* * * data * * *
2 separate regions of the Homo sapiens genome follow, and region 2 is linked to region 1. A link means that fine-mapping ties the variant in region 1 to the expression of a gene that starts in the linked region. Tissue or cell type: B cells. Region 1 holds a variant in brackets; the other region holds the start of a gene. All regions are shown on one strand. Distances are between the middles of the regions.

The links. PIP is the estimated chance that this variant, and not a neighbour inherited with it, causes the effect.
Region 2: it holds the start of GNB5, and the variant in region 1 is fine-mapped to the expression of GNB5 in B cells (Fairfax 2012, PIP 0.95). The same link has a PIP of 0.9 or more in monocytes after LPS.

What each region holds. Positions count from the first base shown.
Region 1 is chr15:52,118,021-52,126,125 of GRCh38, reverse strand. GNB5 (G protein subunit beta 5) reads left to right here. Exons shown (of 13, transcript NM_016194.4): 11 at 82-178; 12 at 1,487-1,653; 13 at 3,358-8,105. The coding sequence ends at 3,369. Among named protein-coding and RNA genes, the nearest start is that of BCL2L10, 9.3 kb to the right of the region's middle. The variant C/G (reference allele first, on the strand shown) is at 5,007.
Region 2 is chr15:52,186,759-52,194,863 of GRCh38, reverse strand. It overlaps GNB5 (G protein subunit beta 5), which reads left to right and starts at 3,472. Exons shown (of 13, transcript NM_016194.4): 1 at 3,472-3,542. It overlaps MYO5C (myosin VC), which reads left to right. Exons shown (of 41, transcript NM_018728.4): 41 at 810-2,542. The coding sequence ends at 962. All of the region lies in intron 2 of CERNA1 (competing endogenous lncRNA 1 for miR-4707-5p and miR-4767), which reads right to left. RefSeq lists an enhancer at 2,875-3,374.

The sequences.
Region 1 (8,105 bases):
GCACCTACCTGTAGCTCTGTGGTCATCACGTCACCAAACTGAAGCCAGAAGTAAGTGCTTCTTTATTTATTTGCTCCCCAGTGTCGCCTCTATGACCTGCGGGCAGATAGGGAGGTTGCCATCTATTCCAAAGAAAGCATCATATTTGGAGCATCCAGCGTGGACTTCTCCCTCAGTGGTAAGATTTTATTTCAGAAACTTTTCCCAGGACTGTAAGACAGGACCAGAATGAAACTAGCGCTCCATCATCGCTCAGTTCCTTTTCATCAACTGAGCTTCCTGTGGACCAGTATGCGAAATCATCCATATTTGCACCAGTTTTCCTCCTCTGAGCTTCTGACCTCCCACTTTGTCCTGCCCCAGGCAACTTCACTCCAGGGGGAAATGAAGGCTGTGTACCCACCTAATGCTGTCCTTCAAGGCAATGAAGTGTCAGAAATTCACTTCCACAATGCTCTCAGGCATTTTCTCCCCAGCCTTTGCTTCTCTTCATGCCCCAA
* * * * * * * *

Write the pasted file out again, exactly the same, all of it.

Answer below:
2 separate regions of the Homo sapiens genome follow, and region 2 is linked to region 1. A link means that fine-mapping ties the variant in region 1 to the expression of a gene that starts in the linked region. Tissue or cell type: B cells. Region 1 holds a variant in brackets; the other region holds the start of a gene. All regions are shown on one strand. Distances are between the middles of the regions.

The links. PIP is the estimated chance that this variant, and not a neighbour inherited with it, causes the effect.
Region 2: it holds the start of GNB5, and the variant in region 1 is fine-mapped to the expression of GNB5 in B cells (Fairfax 2012, PIP 0.95). The same link has a PIP of 0.9 or more in monocytes after LPS.

What each region holds. Positions count from the first base shown.
Region 1 is chr15:52,118,021-52,126,125 of GRCh38, reverse strand. GNB5 (G protein subunit beta 5) reads left to right here. Exons shown (of 13, transcript NM_016194.4): 11 at 82-178; 12 at 1,487-1,653; 13 at 3,358-8,105. The coding sequence ends at 3,369. Among named protein-coding and RNA genes, the nearest start is that of BCL2L10, 9.3 kb to the right of the region's middle. The variant C/G (reference allele first, on the strand shown) is at 5,007.
Region 2 is chr15:52,186,759-52,194,863 of GRCh38, reverse strand. It overlaps GNB5 (G protein subunit beta 5), which reads left to right and starts at 3,472. Exons shown (of 13, transcript NM_016194.4): 1 at 3,472-3,542. It overlaps MYO5C (myosin VC), which reads left to right. Exons shown (of 41, transcript NM_018728.4): 41 at 810-2,542. The coding sequence ends at 962. All of the region lies in intron 2 of CERNA1 (competing endogenous lncRNA 1 for miR-4707-5p and miR-4767), which reads right to left. RefSeq lists an enhancer at 2,875-3,374.

The sequences.
Region 1 (8,105 bases):
GCACCTACCTGTAGCTCTGTGGTCATCACGTCACCAAACTGAAGCCAGAAGTAAGTGCTTCTTTATTTATTTGCTCCCCAGTGTCGCCTCTATGACCTGCGGGCAGATAGGGAGGTTGCCATCTATTCCAAAGAAAGCATCATATTTGGAGCATCCAGCGTGGACTTCTCCCTCAGTGGTAAGATTTTATTTCAGAAACTTTTCCCAGGACTGTAAGACAGGACCAGAATGAAACTAGCGCTCCATCATCGCTCAGTTCCTTTTCATCAACTGAGCTTCCTGTGGACCAGTATGCGAAATCATCCATATTTGCACCAGTTTTCCTCCTCTGAGCTTCTGACCTCCCACTTTGTCCTGCCCCAGGCAACTTCACTCCAGGGGGAAATGAAGGCTGTGTACCCACCTAATGCTGTCCTTCAAGGCAATGAAGTGTCAGAAATTCACTTCCACAATGCTCTCAGGCATTTTCTCCCCAGCCTTTGCTTCTCTTCATGCCCCAA